TCM's screening of the silent comedy The Rag Man (1925) marks the movie's premiere with its new score by Linda Martinez, winner of our 2003 Young Film Composers Competition. Chosen from a field of over 600 entrants, Martinez became the first female winner in the competition's history. Her prize included the opportunity to create a score for the film with mentoring from renowned composer Elmer Bernstein, plus a cash prize of $10,000.

Four years after Charles Chaplin's The Kid (1921) launched his career as a major child star, 11-year-old Jackie Coogan starred in The Rag Man as Tim, an orphan who goes on the lam after a fire destroys the orphanage where he had been living on New York's Lower East Side. Taken in by a kindly old "rag man" (Max Davidson), Tim proves himself an astute young businessman and helps the old man recover the patent to a sewing machine he invented years before. Finding success in the antiques trade, the two settle down to enjoy their riches.

For a few brief years, Coogan (1914-1984) had an extraordinary career as a child actor, earning a salary that was among Hollywood's highest and receiving a million and a half dollars just for switching from First National to Metro. After losing his childish charm, however, he found his career going quickly downhill, and by the mid-1930s he was all but forgotten.

Coogan's legal wrangling with his family over the fortune he earned as a child led to California's Child Actor Bill, popularly known as the Coogan Act, which protected juvenile performers by creating court-administered trust funds for them. Later in life, Coogan enjoyed a prolific career in television, where his roles included that of "Uncle Fester" in The Addams Family. The first of his four showgirl wives was future star Betty Grable.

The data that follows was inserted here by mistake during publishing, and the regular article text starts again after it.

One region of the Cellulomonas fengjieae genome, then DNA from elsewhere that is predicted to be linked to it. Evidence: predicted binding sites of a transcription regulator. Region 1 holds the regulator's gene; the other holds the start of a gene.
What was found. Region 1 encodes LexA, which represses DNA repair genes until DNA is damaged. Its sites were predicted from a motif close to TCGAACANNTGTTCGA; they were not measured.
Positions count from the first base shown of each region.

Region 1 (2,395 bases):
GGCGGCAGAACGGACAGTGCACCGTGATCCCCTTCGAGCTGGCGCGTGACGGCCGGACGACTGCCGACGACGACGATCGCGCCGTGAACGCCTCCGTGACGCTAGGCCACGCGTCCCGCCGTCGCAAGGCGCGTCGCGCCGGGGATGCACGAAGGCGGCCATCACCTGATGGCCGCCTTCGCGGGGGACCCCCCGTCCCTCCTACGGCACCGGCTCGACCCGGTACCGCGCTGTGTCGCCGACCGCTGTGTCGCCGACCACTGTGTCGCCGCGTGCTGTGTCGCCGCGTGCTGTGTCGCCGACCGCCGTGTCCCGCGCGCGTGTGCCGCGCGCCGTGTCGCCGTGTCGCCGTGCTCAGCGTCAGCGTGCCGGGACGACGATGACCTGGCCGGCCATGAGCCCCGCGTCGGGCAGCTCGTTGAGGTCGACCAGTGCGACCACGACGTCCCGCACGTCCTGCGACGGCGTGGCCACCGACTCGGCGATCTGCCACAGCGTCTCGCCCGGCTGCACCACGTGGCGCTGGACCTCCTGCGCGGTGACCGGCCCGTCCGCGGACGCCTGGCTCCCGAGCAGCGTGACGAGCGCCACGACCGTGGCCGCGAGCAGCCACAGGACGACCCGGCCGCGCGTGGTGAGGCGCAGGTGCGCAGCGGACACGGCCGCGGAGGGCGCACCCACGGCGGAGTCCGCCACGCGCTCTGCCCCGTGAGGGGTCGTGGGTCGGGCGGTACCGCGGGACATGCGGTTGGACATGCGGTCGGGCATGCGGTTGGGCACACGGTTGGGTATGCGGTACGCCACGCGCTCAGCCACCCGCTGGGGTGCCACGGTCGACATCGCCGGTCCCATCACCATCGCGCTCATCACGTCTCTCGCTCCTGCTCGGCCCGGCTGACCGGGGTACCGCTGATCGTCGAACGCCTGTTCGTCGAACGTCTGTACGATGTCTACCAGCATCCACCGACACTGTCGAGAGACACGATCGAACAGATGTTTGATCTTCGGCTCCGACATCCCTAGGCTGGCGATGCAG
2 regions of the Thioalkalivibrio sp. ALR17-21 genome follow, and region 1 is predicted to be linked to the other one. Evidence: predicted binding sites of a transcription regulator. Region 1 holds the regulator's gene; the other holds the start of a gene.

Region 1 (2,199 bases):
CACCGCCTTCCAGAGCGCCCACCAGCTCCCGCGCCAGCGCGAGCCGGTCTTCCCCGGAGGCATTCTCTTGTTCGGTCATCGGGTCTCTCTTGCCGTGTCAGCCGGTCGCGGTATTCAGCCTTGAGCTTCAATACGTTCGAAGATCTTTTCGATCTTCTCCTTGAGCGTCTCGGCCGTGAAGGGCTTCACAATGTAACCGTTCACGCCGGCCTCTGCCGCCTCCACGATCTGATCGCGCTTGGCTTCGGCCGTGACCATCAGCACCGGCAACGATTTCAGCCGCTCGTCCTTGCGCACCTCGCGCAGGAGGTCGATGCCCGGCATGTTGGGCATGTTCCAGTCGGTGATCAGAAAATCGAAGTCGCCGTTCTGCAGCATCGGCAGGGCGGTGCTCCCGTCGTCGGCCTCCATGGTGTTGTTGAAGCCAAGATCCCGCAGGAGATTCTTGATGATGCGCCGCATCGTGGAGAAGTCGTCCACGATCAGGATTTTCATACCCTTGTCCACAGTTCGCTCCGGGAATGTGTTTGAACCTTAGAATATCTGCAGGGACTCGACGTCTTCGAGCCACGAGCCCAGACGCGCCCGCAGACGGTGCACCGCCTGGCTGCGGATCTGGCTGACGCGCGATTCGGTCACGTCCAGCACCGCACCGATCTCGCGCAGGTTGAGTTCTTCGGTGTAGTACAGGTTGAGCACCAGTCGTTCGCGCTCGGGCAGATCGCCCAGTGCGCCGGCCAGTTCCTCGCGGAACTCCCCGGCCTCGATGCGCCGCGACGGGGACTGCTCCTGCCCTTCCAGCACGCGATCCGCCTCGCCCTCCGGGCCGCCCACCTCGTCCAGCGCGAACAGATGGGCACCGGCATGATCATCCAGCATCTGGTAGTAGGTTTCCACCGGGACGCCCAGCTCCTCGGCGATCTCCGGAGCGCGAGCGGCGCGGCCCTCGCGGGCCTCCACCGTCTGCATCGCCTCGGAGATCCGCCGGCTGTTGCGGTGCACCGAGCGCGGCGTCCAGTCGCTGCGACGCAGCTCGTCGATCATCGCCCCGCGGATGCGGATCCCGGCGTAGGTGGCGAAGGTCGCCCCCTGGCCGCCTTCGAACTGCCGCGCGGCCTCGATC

Director: Edward F. Cline
Screenplay: Willard Mack, with titles by Robert Hopkins
Cinematography: Frank B. Good, Robert Martin
Original Music: Linda Martinez
Editing: Irene Morra
Principal Cast: Jackie Coogan (Tim Kelly), Max Davidson (Max Ginsberg), Lydia Yeamans Titus (Mrs. Mallory), Robert Edeson (Mr. Bernard), Dynamite the Horse (Himself).
BW-68m.

by Roger Fristoe
The Rag Man

The Rag Man

TCM's screening of the silent comedy The Rag Man (1925) marks the movie's premiere with its new score by Linda Martinez, winner of our 2003 Young Film Composers Competition. Chosen from a field of over 600 entrants, Martinez became the first female winner in the competition's history. Her prize included the opportunity to create a score for the film with mentoring from renowned composer Elmer Bernstein, plus a cash prize of $10,000. Four years after Charles Chaplin's The Kid (1921) launched his career as a major child star, 11-year-old Jackie Coogan starred in The Rag Man as Tim, an orphan who goes on the lam after a fire destroys the orphanage where he had been living on New York's Lower East Side. Taken in by a kindly old "rag man" (Max Davidson), Tim proves himself an astute young businessman and helps the old man recover the patent to a sewing machine he invented years before. Finding success in the antiques trade, the two settle down to enjoy their riches. For a few brief years, Coogan (1914-1984) had an extraordinary career as a child actor, earning a salary that was among Hollywood's highest and receiving a million and a half dollars just for switching from First National to Metro. After losing his childish charm, however, he found his career going quickly downhill, and by the mid-1930s he was all but forgotten. Coogan's legal wrangling with his family over the fortune he earned as a child led to California's Child Actor Bill, popularly known as the Coogan Act, which protected juvenile performers by creating court-administered trust funds for them. Later in life, Coogan enjoyed a prolific career in television, where his roles included that of "Uncle Fester" in The Addams Family. The first of his four showgirl wives was future star Betty Grable. Director: Edward F. Cline Screenplay: Willard Mack, with titles by Robert Hopkins Cinematography: Frank B. Good, Robert Martin Original Music: Linda Martinez Editing: Irene Morra Principal Cast: Jackie Coogan (Tim Kelly), Max Davidson (Max Ginsberg), Lydia Yeamans Titus (Mrs. Mallory), Robert Edeson (Mr. Bernard), Dynamite the Horse (Himself). BW-68m. by Roger Fristoe

Quotes

Trivia

Notes

The opening title card reads "Metro-Goldwyn presents Jackie Coogan in The Rag Man." Coogan's name is also listed in the Cast of Characters list, appearing last, just before the story begins. Coogan and Max Davidson revived their roles for the film Old Clothes, released in November 1925. That film was also a Metro-Goldwyn production directed by Edward F. Cline.
       In 2004, when the film was broadcast on the Turner Classic Movies cable channel, it was accompanied by a new score written by composer Linda Martinez (1976-2005), the 2003 winner of the Turner Classic Movies Young Film Composers competition.